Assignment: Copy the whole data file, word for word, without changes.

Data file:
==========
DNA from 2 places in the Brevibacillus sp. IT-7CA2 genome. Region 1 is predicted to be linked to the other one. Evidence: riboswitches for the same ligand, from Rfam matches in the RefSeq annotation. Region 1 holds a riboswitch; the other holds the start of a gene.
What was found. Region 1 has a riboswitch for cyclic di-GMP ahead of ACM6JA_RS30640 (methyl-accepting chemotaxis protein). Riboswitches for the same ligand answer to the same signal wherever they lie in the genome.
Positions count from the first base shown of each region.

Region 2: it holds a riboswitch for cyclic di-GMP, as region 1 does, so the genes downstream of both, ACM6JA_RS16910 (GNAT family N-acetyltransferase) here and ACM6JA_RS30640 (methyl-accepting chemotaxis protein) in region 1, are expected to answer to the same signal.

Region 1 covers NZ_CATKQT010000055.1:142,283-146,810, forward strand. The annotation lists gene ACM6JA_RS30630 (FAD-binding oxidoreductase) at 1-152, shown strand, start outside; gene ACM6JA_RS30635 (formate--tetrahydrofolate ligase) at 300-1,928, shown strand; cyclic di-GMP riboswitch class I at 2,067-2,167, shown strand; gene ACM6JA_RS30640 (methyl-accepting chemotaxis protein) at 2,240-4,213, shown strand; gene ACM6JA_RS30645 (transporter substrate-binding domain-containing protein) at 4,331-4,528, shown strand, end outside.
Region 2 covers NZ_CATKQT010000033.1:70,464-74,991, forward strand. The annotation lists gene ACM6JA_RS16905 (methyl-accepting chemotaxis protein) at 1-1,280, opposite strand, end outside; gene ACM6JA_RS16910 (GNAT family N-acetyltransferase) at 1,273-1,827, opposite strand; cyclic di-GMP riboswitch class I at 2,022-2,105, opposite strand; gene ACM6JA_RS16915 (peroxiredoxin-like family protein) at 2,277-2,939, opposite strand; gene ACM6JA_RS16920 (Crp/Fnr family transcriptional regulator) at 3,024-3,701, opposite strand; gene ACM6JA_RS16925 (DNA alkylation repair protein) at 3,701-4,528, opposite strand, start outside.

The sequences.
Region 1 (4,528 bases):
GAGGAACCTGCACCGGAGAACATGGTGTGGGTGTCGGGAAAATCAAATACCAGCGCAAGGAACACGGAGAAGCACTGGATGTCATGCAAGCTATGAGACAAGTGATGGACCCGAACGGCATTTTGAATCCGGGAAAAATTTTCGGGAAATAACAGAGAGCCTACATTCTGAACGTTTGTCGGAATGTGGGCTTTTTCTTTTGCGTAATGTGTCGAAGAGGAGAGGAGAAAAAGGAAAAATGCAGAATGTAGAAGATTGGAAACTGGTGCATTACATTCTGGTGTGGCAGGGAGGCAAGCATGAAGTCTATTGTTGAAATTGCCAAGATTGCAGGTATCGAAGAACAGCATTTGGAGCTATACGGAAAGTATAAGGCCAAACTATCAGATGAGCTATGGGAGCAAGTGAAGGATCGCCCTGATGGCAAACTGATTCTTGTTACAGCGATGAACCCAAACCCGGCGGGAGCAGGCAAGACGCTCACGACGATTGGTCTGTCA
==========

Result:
DNA from 2 places in the Brevibacillus sp. IT-7CA2 genome. Region 1 is predicted to be linked to the other one. Evidence: riboswitches for the same ligand, from Rfam matches in the RefSeq annotation. Region 1 holds a riboswitch; the other holds the start of a gene.
What was found. Region 1 has a riboswitch for cyclic di-GMP ahead of ACM6JA_RS30640 (methyl-accepting chemotaxis protein). Riboswitches for the same ligand answer to the same signal wherever they lie in the genome.
Positions count from the first base shown of each region.

Region 2: it holds a riboswitch for cyclic di-GMP, as region 1 does, so the genes downstream of both, ACM6JA_RS16910 (GNAT family N-acetyltransferase) here and ACM6JA_RS30640 (methyl-accepting chemotaxis protein) in region 1, are expected to answer to the same signal.

Region 1 covers NZ_CATKQT010000055.1:142,283-146,810, forward strand. The annotation lists gene ACM6JA_RS30630 (FAD-binding oxidoreductase) at 1-152, shown strand, start outside; gene ACM6JA_RS30635 (formate--tetrahydrofolate ligase) at 300-1,928, shown strand; cyclic di-GMP riboswitch class I at 2,067-2,167, shown strand; gene ACM6JA_RS30640 (methyl-accepting chemotaxis protein) at 2,240-4,213, shown strand; gene ACM6JA_RS30645 (transporter substrate-binding domain-containing protein) at 4,331-4,528, shown strand, end outside.
Region 2 covers NZ_CATKQT010000033.1:70,464-74,991, forward strand. The annotation lists gene ACM6JA_RS16905 (methyl-accepting chemotaxis protein) at 1-1,280, opposite strand, end outside; gene ACM6JA_RS16910 (GNAT family N-acetyltransferase) at 1,273-1,827, opposite strand; cyclic di-GMP riboswitch class I at 2,022-2,105, opposite strand; gene ACM6JA_RS16915 (peroxiredoxin-like family protein) at 2,277-2,939, opposite strand; gene ACM6JA_RS16920 (Crp/Fnr family transcriptional regulator) at 3,024-3,701, opposite strand; gene ACM6JA_RS16925 (DNA alkylation repair protein) at 3,701-4,528, opposite strand, start outside.

The sequences.
Region 1 (4,528 bases):
GAGGAACCTGCACCGGAGAACATGGTGTGGGTGTCGGGAAAATCAAATACCAGCGCAAGGAACACGGAGAAGCACTGGATGTCATGCAAGCTATGAGACAAGTGATGGACCCGAACGGCATTTTGAATCCGGGAAAAATTTTCGGGAAATAACAGAGAGCCTACATTCTGAACGTTTGTCGGAATGTGGGCTTTTTCTTTTGCGTAATGTGTCGAAGAGGAGAGGAGAAAAAGGAAAAATGCAGAATGTAGAAGATTGGAAACTGGTGCATTACATTCTGGTGTGGCAGGGAGGCAAGCATGAAGTCTATTGTTGAAATTGCCAAGATTGCAGGTATCGAAGAACAGCATTTGGAGCTATACGGAAAGTATAAGGCCAAACTATCAGATGAGCTATGGGAGCAAGTGAAGGATCGCCCTGATGGCAAACTGATTCTTGTTACAGCGATGAACCCAAACCCGGCGGGAGCAGGCAAGACGCTCACGACGATTGGTCTGTCA